Platform: Xbox 360
Developer: Polytron Corporation
Publisher: Microsoft Game Studios
Fez is an indie game created by a man named Phil Fish and is about a pixelated little fellow named Gomez who is bestowed a magical fez that allows him to change his two dimensional world in 90 degree rotations.
The game is a labour of passion, sweat and tears. I know this because Fish and his game are the subject of the excellent documentary Indie Game which chronicles some of Fish’s challenges in creating the game. I don’t know if it was ever publicized how much Fez went on to sell but creatively, I think Fish’s endeavour has been worth it. Fez is a more personal game than any other that I can recall playing in recent times. So many of the game’s traits could be applied to Phil Fish himself. The game is ecclectic, full of good ideas but also more than a little tempermental. Lets cut to the chase and get the bad part out of the way: the game, in its current state on Xbox Live, is broken. I reached a certain point in the game where my save file would no longer load and I was resigned to quitting after investing about several hours of playtime.
It was only after trawling some messageboards and trying out numerous suggestions that I was able to get the game to load once more. The solution was to clear my Xbox 360 system cache and load the game while not logged into Xbox Live. This is a less than ideal situation and unfortunately, I have read a statement from Phil Fish on his blog to say that the bug will not be fixed with a patch because it is too expensive.
If you are fortunate enough to not be affected by this bug or are lucky like me and are able to find a work around, then you’re in for a treat. Fez is one of those games that feels relaxing to play and is a cheerful callback to gaming experiences on 8-bit and 16-bit consoles. Although the pixel art graphical style is a saturated market today compared to when the game was first shown off in 2008, I still found it to be effective and pleasing to the eye. What particularly sets this game apart is its use of colour, which exude warmth and a sense of fun. The chilled out soundtrack and absense of any enemies in the game only add to the carefree atmosphere.
I approached Fez expecting a two dimensional platformer but really its more of a hybrid between an adventure and puzzle game. The game encourages you to explore an intricate series of interconnected levels, collecting cubes and finding keys to unlock doors to even more levels. After a bit of time wandering around, you’ll find that the world of Fez is a maze-like cacophony of chambers that look like an ants nest when you zoom out of the world map.
Over the course of Fez‘s lengthy development cycle, Phil Fish has managed to conjure up an astonishing number of different environments and puzzle mechanics. There are waterfalls hiding secrets, doors that only reveal themselves at certain times of day, monochromatic rooms, psychadelic epilepsy-inducing rooms, levels that are located in woodland habitats and levels that are encased in giant mechanical constructs. This is the indy game equivalent of Super Mario Galaxy. There are so many ideas and themes explored that it feels like Fish has gone for broke and used everything he could think of, just in case this is the only game he ever gets to make.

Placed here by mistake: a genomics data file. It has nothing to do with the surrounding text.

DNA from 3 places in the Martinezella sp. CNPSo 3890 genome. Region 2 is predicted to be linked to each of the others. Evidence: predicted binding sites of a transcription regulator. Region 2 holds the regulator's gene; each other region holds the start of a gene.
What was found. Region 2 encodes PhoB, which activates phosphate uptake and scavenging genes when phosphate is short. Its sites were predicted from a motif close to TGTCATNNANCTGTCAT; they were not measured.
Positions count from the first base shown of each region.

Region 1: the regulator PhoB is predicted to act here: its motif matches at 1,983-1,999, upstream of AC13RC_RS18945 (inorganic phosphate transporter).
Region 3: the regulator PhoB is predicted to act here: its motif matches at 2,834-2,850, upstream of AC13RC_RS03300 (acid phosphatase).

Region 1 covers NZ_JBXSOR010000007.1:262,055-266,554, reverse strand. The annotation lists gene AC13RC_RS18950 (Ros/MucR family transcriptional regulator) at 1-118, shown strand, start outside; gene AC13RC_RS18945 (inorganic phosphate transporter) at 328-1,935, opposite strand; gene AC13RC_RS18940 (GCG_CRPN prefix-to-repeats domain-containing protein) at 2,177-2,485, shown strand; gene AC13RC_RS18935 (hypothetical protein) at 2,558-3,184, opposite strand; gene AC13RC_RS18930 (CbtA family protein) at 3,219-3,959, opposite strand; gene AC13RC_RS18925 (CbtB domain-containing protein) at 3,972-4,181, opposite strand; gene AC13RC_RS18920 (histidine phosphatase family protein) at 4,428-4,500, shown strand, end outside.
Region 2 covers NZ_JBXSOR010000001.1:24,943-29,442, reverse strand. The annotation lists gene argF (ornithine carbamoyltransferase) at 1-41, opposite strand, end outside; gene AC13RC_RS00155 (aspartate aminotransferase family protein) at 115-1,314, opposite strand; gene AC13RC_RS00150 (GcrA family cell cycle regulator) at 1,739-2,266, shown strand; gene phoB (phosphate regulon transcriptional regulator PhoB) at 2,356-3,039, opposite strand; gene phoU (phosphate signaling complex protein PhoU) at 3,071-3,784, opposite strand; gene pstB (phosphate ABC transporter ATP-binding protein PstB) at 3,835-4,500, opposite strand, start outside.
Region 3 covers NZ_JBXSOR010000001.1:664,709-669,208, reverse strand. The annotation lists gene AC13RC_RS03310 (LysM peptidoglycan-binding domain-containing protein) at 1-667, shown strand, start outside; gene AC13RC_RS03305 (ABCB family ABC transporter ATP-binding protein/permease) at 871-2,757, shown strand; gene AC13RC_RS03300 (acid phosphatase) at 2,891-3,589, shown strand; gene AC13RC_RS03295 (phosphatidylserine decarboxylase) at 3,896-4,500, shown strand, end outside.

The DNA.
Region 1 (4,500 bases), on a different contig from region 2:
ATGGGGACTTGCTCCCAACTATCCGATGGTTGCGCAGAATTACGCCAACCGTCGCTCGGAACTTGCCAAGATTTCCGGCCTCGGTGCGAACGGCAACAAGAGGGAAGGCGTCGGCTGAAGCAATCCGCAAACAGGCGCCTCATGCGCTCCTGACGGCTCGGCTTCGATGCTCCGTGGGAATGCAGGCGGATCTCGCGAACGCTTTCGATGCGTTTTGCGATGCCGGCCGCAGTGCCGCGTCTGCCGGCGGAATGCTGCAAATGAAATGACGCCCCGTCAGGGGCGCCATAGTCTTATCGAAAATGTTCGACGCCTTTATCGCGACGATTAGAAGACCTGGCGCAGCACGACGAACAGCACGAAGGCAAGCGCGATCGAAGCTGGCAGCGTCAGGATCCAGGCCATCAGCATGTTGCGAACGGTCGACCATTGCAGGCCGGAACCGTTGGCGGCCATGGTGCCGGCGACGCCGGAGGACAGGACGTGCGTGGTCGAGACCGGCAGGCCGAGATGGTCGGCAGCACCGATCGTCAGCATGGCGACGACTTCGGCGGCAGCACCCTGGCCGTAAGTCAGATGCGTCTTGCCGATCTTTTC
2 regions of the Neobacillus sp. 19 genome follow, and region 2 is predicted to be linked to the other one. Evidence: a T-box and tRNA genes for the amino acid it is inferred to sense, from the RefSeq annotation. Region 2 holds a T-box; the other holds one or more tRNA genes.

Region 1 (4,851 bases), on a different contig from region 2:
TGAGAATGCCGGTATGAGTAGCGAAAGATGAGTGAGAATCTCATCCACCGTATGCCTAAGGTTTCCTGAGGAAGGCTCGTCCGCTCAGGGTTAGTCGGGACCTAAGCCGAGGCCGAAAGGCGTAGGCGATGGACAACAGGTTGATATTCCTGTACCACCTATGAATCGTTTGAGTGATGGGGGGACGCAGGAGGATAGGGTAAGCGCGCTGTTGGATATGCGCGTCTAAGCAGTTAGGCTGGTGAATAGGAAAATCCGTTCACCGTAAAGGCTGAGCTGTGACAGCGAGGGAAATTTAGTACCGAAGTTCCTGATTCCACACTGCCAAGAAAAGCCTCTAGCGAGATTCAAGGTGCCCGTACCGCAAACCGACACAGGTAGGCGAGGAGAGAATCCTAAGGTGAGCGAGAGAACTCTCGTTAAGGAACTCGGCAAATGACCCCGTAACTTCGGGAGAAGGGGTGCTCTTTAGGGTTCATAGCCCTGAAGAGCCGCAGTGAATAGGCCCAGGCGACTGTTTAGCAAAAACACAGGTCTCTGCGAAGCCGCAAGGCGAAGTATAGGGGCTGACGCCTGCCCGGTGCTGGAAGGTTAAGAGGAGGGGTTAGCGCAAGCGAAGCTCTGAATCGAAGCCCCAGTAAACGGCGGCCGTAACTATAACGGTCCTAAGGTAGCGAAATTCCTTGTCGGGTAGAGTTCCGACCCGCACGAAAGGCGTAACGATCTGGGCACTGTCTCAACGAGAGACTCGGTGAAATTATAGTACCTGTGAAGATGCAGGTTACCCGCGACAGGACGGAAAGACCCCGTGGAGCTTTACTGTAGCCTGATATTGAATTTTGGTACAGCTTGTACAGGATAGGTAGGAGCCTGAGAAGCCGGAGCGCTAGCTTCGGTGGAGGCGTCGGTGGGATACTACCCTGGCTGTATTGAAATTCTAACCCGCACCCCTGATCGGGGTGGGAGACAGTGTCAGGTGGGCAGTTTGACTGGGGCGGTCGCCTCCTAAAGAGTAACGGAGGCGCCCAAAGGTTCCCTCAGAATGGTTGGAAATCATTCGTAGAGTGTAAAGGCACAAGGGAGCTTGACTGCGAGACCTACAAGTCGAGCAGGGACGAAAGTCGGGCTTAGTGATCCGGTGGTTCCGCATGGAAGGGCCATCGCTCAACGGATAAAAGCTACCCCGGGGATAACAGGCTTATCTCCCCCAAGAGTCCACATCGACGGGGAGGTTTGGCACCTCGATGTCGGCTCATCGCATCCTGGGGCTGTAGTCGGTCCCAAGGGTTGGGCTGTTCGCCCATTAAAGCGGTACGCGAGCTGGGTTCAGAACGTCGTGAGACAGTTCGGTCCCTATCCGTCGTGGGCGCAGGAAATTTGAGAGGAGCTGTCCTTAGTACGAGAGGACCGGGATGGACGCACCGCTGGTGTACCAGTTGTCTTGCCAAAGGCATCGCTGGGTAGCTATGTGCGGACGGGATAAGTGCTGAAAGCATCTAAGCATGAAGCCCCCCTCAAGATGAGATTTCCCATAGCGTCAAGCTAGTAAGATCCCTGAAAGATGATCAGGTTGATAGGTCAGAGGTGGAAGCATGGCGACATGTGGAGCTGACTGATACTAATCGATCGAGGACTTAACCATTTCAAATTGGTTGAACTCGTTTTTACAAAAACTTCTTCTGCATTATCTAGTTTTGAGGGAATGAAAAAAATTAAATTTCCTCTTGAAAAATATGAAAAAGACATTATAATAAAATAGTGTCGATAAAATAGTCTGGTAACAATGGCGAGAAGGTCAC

To complete the game in its most basic form, you must collect thirty two cubes. There are actually twice that many in the world. There are also artifacts, maps, hidden languages and plenty of other Easter Eggs that can be uncovered when you go back and play the unlocked New Game+ mode and if some hardcore fans are to be believed, there is also a New Game++. It would not surprise me if people were still uncovering secrets in this game many years after its release. Fez is that kind of game and Phil Fish seems to be that kind of guy.
For the more difficult puzzles in the game, I must admit, I gave up in defeat and looked at walkthroughs online. I’m glad I did. I would not have been able to work out the game’s secret language code based on tetris shapes. But I appreciate the sentiment behind making some of the puzzles so preposterously hard that you have to read a walkthrough to find out what to do. It fits with Fez‘s influences from late-Eighties/early-Nineties video gaming where you could refer to a copy of Game Players or EGM to read up on codes to unlock secret stages and items.
I like Fez a lot. It’s buggy, broken and towards the end ludicrously difficult, but its clearly a work by someone who is passionate about video games and in particular, someone who really loved Super Mario World, The Legend of Zelda and other classics from gaming’s infancy. It sounds weird but some of the game’s quirks actually comprise part of its charm. The jaunty presentation, cheerful score and affectionate championing of a bygone gaming era is a wonderful tonic to a modern market that sometimes takes itself far too seriously.